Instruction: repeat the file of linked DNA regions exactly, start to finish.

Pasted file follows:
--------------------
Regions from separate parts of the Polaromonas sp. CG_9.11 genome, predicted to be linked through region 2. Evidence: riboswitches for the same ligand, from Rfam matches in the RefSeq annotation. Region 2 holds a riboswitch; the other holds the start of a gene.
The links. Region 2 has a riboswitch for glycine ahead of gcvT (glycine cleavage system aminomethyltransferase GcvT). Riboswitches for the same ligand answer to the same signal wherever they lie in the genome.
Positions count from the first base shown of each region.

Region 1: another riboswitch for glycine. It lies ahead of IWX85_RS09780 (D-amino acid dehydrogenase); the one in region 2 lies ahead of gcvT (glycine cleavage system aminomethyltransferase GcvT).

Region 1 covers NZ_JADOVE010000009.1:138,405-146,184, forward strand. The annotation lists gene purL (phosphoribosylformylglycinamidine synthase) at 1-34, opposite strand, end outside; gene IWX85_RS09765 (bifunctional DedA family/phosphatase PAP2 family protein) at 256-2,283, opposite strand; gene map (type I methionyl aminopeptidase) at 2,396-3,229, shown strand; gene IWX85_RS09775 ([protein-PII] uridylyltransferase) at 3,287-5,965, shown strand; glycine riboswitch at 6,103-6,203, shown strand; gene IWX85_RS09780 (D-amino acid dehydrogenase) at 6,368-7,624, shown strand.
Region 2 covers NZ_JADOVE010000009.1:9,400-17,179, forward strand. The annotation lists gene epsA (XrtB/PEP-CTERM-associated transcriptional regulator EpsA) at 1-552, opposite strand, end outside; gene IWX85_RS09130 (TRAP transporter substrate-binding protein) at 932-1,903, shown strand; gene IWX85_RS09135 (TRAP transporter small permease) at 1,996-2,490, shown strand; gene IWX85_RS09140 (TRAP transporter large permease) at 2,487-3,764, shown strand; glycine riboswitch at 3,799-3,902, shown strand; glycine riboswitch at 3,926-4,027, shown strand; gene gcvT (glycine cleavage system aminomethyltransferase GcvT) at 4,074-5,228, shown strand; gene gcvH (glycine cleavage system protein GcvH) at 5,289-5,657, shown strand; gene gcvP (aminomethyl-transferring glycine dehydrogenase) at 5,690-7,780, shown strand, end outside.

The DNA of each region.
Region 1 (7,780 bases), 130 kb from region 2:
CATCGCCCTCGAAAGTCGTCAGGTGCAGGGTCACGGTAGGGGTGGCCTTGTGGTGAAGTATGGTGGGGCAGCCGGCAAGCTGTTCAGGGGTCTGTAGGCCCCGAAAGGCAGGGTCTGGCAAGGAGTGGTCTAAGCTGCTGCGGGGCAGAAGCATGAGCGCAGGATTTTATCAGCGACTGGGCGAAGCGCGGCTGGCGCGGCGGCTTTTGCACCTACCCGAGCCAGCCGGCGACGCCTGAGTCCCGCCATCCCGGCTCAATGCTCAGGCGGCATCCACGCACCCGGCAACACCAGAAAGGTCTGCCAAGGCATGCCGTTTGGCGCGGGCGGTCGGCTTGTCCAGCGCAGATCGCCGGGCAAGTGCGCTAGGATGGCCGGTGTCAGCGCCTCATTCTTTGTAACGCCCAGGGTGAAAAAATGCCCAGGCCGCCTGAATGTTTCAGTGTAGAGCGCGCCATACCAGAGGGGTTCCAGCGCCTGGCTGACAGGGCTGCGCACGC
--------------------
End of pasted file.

Regions from separate parts of the Polaromonas sp. CG_9.11 genome, predicted to be linked through region 2. Evidence: riboswitches for the same ligand, from Rfam matches in the RefSeq annotation. Region 2 holds a riboswitch; the other holds the start of a gene.
The links. Region 2 has a riboswitch for glycine ahead of gcvT (glycine cleavage system aminomethyltransferase GcvT). Riboswitches for the same ligand answer to the same signal wherever they lie in the genome.
Positions count from the first base shown of each region.

Region 1: another riboswitch for glycine. It lies ahead of IWX85_RS09780 (D-amino acid dehydrogenase); the one in region 2 lies ahead of gcvT (glycine cleavage system aminomethyltransferase GcvT).

Region 1 covers NZ_JADOVE010000009.1:138,405-146,184, forward strand. The annotation lists gene purL (phosphoribosylformylglycinamidine synthase) at 1-34, opposite strand, end outside; gene IWX85_RS09765 (bifunctional DedA family/phosphatase PAP2 family protein) at 256-2,283, opposite strand; gene map (type I methionyl aminopeptidase) at 2,396-3,229, shown strand; gene IWX85_RS09775 ([protein-PII] uridylyltransferase) at 3,287-5,965, shown strand; glycine riboswitch at 6,103-6,203, shown strand; gene IWX85_RS09780 (D-amino acid dehydrogenase) at 6,368-7,624, shown strand.
Region 2 covers NZ_JADOVE010000009.1:9,400-17,179, forward strand. The annotation lists gene epsA (XrtB/PEP-CTERM-associated transcriptional regulator EpsA) at 1-552, opposite strand, end outside; gene IWX85_RS09130 (TRAP transporter substrate-binding protein) at 932-1,903, shown strand; gene IWX85_RS09135 (TRAP transporter small permease) at 1,996-2,490, shown strand; gene IWX85_RS09140 (TRAP transporter large permease) at 2,487-3,764, shown strand; glycine riboswitch at 3,799-3,902, shown strand; glycine riboswitch at 3,926-4,027, shown strand; gene gcvT (glycine cleavage system aminomethyltransferase GcvT) at 4,074-5,228, shown strand; gene gcvH (glycine cleavage system protein GcvH) at 5,289-5,657, shown strand; gene gcvP (aminomethyl-transferring glycine dehydrogenase) at 5,690-7,780, shown strand, end outside.

The DNA of each region.
Region 1 (7,780 bases), 130 kb from region 2:
CATCGCCCTCGAAAGTCGTCAGGTGCAGGGTCACGGTAGGGGTGGCCTTGTGGTGAAGTATGGTGGGGCAGCCGGCAAGCTGTTCAGGGGTCTGTAGGCCCCGAAAGGCAGGGTCTGGCAAGGAGTGGTCTAAGCTGCTGCGGGGCAGAAGCATGAGCGCAGGATTTTATCAGCGACTGGGCGAAGCGCGGCTGGCGCGGCGGCTTTTGCACCTACCCGAGCCAGCCGGCGACGCCTGAGTCCCGCCATCCCGGCTCAATGCTCAGGCGGCATCCACGCACCCGGCAACACCAGAAAGGTCTGCCAAGGCATGCCGTTTGGCGCGGGCGGTCGGCTTGTCCAGCGCAGATCGCCGGGCAAGTGCGCTAGGATGGCCGGTGTCAGCGCCTCATTCTTTGTAACGCCCAGGGTGAAAAAATGCCCAGGCCGCCTGAATGTTTCAGTGTAGAGCGCGCCATACCAGAGGGGTTCCAGCGCCTGGCTGACAGGGCTGCGCACGC